A society never disappears before all the productive forces it may contain are developed, and new and higher relations of production are never replaced in it before the material conditions of existence of those relations have been incubated in the very bosom of the old society. This is why humanity never sets out to solve more than the problems it can solve, because, looking more closely, it will always be seen that the problem itself only arises when the material conditions to solve it exist or are in the process of existing.

Broadly speaking, the asian, ancient, feudal, and modern bourgeois modes of production can be designated as many other progressive epochs of social economic formation. The bourgeois relations of production are the ultimate antagonistic form of the process of social production, not in the sense of individual antagonism, but in the sense of an antagonism which is born of the social conditions of existence of individuals; the productive forces developing within bourgeois society create at the same time the material conditions to resolve this antagonism. With this social formation the prehistory of human society ends.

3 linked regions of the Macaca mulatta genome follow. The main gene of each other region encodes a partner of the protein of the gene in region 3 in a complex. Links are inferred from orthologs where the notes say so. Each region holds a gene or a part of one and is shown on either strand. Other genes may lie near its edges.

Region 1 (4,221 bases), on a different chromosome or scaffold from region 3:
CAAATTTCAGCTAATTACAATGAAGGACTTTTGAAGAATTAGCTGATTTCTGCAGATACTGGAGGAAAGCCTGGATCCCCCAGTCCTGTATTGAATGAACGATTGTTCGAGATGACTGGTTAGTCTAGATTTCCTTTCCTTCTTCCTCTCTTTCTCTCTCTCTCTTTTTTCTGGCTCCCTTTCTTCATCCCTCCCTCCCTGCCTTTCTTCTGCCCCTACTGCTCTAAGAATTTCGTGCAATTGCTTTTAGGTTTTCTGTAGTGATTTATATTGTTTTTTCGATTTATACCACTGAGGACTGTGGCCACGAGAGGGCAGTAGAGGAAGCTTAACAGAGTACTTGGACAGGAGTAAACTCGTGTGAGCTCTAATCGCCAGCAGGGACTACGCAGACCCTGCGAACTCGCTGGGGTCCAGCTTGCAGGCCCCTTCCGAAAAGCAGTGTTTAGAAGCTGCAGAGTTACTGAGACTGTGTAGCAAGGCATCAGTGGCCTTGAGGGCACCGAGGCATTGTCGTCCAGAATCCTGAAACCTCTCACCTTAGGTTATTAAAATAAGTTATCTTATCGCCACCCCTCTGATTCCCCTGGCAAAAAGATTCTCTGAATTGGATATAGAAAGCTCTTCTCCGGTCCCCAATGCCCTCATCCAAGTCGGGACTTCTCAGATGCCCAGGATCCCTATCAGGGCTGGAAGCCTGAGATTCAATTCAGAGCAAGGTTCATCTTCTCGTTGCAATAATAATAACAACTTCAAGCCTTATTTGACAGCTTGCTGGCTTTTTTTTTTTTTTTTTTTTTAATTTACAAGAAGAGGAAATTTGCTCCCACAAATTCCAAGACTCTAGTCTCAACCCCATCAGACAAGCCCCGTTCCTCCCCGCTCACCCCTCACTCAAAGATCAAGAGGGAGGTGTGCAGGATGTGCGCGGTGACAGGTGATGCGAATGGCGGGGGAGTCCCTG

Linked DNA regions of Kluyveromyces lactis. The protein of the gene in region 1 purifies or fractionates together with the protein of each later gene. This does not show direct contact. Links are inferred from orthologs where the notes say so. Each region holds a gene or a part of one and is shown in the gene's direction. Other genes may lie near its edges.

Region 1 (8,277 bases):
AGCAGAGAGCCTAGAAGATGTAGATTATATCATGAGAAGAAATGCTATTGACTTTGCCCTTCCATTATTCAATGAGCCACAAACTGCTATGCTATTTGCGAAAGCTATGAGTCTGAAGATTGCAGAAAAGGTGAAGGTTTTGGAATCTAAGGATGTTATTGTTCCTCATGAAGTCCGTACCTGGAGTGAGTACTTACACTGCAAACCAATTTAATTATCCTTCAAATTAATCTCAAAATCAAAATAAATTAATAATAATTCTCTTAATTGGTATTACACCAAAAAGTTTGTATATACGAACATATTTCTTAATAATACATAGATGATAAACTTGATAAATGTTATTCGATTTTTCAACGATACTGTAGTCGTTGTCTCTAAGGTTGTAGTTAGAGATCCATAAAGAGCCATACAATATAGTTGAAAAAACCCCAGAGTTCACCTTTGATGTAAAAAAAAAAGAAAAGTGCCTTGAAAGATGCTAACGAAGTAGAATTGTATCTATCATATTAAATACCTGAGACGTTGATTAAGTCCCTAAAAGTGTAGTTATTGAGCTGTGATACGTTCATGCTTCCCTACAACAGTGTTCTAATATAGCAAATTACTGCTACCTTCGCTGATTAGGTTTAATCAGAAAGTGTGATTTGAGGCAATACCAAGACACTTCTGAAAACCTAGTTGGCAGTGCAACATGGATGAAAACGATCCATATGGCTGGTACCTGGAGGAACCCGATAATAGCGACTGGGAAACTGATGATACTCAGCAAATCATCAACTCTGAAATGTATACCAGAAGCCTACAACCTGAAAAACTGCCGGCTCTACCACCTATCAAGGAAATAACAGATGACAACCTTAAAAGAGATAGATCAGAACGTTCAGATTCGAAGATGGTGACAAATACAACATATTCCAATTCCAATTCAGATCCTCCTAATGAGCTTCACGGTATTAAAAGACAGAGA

Karl Marx. Preface to “Contribution to the Critique of Political Economy”, January 1859.

Historical Materialism and the Proletariat